Re: Determining Locale in a Browser for Web 2.0 Applications

From: Peter Krefting (
Date: Mon Apr 20 2009 - 03:57:06 CDT

  • Next message: Adam Twardoch: "Re: more dingbats in plain text"


    > Will HTTP Accept-Language ever give you any more information than
    > Javascript's Navigator.language provides?

    It may, or may not. It might even be the same, depending on what browser you
    are using (I'm no JavaScript expert, so I cannot tell). Mine is currently
    set to "sv-SE,sv;q=0.9,nb;q=0.8,da;q=0.7,en;q=0.6" (I used to include "de"
    with a really low score as well, but some buggy servers then always sent me
    German instead of English, so I stopped doing that).

    Whether or not you will have a country code or just a language code depends
    on the browser, its user and the system it is on.

    > So I am just wondering if anyone has been thinking about exposing more
    > specific locale information inside of web browsers? For example, a
    > browser could just read the OS's locale information and expose that in a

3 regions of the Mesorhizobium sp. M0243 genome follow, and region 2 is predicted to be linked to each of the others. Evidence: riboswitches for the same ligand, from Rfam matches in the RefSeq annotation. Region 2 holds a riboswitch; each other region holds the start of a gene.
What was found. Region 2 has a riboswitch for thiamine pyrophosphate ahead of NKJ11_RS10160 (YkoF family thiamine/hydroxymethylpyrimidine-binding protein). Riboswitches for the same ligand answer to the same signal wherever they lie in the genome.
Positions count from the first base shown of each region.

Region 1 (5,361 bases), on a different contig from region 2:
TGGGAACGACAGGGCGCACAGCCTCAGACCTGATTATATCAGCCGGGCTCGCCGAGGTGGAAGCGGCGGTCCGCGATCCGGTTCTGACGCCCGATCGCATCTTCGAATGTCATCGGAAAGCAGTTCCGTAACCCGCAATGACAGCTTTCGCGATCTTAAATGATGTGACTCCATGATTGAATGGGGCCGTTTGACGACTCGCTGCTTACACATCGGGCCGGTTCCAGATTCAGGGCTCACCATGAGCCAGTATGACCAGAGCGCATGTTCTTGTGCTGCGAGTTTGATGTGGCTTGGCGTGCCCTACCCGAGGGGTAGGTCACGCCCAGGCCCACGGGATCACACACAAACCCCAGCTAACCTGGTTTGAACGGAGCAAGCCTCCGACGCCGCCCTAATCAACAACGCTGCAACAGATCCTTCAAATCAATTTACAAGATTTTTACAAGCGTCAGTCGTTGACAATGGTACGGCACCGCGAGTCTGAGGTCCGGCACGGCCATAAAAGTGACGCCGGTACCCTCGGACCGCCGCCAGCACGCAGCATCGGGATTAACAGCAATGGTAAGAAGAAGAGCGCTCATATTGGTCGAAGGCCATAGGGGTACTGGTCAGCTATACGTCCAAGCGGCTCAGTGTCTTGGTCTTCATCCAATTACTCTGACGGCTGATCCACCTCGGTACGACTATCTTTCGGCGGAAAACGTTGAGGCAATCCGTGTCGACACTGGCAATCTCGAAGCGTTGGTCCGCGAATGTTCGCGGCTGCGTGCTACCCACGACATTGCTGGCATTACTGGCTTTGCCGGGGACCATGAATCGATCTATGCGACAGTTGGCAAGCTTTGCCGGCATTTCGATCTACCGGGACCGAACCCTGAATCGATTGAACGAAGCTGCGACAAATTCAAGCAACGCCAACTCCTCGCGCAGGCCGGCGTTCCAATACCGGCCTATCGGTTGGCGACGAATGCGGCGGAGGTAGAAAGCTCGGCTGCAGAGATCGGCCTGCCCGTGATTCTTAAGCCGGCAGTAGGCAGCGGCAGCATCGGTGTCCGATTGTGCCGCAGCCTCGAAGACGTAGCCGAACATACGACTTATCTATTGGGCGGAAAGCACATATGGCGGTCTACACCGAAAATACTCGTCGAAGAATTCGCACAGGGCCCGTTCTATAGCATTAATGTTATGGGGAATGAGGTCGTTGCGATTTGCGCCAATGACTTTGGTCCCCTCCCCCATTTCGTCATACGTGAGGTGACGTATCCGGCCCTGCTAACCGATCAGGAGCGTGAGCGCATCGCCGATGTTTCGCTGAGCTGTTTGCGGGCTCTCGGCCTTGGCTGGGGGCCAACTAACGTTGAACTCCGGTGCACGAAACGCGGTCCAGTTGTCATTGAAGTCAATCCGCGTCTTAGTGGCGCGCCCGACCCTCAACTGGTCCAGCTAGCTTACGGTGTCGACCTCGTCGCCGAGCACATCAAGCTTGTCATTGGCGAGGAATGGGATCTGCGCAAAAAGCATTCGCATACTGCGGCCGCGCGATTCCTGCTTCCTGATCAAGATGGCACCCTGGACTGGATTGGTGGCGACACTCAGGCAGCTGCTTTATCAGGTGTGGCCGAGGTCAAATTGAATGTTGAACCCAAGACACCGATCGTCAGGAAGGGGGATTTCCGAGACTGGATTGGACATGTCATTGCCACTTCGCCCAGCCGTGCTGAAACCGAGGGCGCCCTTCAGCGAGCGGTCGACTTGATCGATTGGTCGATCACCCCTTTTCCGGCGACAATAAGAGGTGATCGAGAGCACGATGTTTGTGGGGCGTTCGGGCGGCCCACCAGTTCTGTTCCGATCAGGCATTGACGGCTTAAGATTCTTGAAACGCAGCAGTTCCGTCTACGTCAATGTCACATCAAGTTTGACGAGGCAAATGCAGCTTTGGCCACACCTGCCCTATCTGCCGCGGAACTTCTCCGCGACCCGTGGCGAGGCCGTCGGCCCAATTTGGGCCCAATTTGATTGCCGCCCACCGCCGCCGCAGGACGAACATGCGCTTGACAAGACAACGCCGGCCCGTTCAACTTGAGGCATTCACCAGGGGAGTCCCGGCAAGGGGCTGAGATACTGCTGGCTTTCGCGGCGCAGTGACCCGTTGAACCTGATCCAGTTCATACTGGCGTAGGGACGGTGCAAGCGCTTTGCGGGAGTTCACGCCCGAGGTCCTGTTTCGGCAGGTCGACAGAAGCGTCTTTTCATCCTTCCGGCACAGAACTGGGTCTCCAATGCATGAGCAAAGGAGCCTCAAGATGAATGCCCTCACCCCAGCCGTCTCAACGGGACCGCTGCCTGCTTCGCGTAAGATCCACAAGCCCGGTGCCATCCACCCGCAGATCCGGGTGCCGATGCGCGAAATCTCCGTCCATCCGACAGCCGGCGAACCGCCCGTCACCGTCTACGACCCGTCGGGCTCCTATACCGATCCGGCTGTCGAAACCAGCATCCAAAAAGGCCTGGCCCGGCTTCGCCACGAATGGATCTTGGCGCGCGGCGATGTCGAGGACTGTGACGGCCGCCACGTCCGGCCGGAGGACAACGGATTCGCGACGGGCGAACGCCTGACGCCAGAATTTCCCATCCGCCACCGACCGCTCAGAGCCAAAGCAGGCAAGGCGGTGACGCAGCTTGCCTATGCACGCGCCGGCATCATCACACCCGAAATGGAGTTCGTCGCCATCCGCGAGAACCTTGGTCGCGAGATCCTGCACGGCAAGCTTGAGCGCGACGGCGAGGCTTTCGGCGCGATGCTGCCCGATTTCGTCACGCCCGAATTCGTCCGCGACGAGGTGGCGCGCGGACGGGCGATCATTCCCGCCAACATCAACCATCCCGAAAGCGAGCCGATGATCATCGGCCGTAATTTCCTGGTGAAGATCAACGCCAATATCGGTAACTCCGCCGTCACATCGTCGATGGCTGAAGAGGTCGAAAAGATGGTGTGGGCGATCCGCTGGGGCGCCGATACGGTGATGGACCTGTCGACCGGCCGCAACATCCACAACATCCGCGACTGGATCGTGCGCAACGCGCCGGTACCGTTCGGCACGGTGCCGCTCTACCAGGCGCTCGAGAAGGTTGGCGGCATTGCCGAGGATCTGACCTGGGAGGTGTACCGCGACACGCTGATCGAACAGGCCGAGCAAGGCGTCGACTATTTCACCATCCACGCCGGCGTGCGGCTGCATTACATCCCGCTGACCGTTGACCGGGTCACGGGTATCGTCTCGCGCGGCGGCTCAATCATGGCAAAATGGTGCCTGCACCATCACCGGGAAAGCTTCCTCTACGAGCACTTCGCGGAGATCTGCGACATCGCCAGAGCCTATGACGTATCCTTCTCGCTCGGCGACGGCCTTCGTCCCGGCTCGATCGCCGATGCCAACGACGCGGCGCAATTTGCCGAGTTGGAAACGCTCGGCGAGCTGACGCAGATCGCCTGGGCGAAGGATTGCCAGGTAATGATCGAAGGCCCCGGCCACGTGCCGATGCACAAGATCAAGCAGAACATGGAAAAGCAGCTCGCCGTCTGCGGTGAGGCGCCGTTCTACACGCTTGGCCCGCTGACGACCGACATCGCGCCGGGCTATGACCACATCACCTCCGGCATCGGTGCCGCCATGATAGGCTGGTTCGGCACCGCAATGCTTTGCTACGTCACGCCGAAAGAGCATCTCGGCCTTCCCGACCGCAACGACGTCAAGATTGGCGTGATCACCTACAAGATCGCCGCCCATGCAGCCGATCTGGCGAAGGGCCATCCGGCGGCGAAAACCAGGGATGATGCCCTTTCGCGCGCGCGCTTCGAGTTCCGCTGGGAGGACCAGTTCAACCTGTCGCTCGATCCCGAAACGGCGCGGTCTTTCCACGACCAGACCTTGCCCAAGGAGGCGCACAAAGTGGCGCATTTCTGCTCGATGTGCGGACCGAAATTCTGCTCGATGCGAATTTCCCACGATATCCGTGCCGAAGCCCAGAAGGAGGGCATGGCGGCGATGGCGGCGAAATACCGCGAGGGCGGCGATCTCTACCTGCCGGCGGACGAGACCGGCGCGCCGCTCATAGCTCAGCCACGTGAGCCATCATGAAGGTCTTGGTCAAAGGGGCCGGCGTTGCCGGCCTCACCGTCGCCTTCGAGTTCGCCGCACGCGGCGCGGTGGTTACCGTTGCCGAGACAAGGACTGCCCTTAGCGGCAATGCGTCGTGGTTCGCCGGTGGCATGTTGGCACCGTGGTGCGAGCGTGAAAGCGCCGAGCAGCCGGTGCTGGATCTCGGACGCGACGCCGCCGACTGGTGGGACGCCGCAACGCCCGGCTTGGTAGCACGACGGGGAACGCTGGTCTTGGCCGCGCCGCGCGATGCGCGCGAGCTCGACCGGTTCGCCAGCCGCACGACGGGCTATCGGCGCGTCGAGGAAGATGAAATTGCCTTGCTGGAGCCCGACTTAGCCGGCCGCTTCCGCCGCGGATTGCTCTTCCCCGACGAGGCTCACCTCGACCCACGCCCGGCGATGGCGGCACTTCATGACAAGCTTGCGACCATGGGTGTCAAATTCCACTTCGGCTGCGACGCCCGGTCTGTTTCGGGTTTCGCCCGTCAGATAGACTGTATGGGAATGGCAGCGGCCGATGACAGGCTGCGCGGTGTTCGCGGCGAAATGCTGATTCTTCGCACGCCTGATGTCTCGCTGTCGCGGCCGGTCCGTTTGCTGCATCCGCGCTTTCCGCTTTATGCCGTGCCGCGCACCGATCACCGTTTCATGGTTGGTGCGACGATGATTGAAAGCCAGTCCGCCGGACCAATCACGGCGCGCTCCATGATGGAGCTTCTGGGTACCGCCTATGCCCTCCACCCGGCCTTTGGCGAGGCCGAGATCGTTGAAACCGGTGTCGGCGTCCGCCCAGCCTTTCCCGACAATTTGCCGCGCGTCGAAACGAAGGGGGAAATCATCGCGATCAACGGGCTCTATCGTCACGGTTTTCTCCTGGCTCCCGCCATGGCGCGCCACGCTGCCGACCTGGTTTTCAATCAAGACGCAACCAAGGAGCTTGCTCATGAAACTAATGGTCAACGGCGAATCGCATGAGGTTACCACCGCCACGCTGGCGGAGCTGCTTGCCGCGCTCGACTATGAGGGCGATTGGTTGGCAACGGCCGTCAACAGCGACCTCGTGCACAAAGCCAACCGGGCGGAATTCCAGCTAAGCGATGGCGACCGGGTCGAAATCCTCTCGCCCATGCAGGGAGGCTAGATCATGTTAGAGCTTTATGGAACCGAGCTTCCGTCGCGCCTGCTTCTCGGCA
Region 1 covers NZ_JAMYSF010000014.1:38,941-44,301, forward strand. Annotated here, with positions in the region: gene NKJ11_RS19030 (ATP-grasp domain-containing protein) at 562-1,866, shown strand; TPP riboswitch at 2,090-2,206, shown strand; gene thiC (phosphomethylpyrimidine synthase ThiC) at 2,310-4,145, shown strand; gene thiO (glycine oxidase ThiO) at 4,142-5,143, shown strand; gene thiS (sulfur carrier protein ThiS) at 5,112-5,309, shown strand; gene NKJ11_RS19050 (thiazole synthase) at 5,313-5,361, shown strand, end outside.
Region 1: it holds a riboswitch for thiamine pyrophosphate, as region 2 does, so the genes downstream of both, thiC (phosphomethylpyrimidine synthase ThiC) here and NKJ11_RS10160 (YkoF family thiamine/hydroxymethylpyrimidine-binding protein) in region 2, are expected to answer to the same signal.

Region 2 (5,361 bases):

> relevant object accessible via Javascript.

    But then you run into the problem of trying to figure out which setting is
    authoritative. I am currently running an English OS, but it was initially
    installed with a Norwegian locale (I live and work in Norway) and my user
    is set up for Swedish. Depending on what data software looks at, programs
    prompt me in either English, Norwegian or Swedish, seemingly randomly. A bit

    For web applications, the Accept-Language is usually the one that is most
    correct, as people tend to set it up to get Google to work properly, except
    if it says just "en" or "en-US", in which case the user didn't care to
    change the default.

    Using Geolocation is usually bad, but it depends on what type of information
    you provide. I'm quite happy to get Swedish text (from Accept-Language) with
    prices in Norwegian currency (from geolocation) when I browse flights at my
    friendly local airline operator. But I'm equally unhappy with sites assuming
    that I want Norwegian *text* just because I'm in Norway (and with countries
    having more than one official language, that becomes even more fun).

    One thing you especially should *not* look at when deciding language is
    either the operating system or browser UI language. I know a lot of people
    using either or both in English, but wanting another language for regular
    text (or being forced to use English because the software isn't localised
    for their language).

    \\// Peter -

    This archive was generated by hypermail 2.1.5 : Mon Apr 20 2009 - 04:01:11 CDT